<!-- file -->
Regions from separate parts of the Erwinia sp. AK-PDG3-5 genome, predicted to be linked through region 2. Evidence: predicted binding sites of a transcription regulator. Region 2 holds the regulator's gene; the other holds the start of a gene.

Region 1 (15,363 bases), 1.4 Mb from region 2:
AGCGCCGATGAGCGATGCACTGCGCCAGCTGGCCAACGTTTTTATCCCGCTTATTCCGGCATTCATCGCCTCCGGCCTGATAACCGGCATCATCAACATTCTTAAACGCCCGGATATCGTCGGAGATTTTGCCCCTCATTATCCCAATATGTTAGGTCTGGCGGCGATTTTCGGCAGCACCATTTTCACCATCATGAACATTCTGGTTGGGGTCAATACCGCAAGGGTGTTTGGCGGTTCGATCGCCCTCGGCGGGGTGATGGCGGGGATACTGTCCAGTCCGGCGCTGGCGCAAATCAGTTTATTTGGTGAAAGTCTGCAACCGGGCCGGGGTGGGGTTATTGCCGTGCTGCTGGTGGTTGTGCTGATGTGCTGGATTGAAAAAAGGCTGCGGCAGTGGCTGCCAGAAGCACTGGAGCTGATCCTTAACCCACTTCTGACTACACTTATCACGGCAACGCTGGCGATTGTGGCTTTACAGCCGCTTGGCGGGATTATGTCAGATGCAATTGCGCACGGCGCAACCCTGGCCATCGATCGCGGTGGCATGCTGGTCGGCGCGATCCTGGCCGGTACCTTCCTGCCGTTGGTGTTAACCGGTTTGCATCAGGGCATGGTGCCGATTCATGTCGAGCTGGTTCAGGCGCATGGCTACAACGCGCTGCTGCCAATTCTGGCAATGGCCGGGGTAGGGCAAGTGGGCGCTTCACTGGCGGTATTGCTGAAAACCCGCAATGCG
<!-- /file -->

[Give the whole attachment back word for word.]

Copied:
Regions from separate parts of the Erwinia sp. AK-PDG3-5 genome, predicted to be linked through region 2. Evidence: predicted binding sites of a transcription regulator. Region 2 holds the regulator's gene; the other holds the start of a gene.

Region 1 (15,363 bases), 1.4 Mb from region 2:
AGCGCCGATGAGCGATGCACTGCGCCAGCTGGCCAACGTTTTTATCCCGCTTATTCCGGCATTCATCGCCTCCGGCCTGATAACCGGCATCATCAACATTCTTAAACGCCCGGATATCGTCGGAGATTTTGCCCCTCATTATCCCAATATGTTAGGTCTGGCGGCGATTTTCGGCAGCACCATTTTCACCATCATGAACATTCTGGTTGGGGTCAATACCGCAAGGGTGTTTGGCGGTTCGATCGCCCTCGGCGGGGTGATGGCGGGGATACTGTCCAGTCCGGCGCTGGCGCAAATCAGTTTATTTGGTGAAAGTCTGCAACCGGGCCGGGGTGGGGTTATTGCCGTGCTGCTGGTGGTTGTGCTGATGTGCTGGATTGAAAAAAGGCTGCGGCAGTGGCTGCCAGAAGCACTGGAGCTGATCCTTAACCCACTTCTGACTACACTTATCACGGCAACGCTGGCGATTGTGGCTTTACAGCCGCTTGGCGGGATTATGTCAGATGCAATTGCGCACGGCGCAACCCTGGCCATCGATCGCGGTGGCATGCTGGTCGGCGCGATCCTGGCCGGTACCTTCCTGCCGTTGGTGTTAACCGGTTTGCATCAGGGCATGGTGCCGATTCATGTCGAGCTGGTTCAGGCGCATGGCTACAACGCGCTGCTGCCAATTCTGGCAATGGCCGGGGTAGGGCAAGTGGGCGCTTCACTGGCGGTATTGCTGAAAACCCGCAATGCG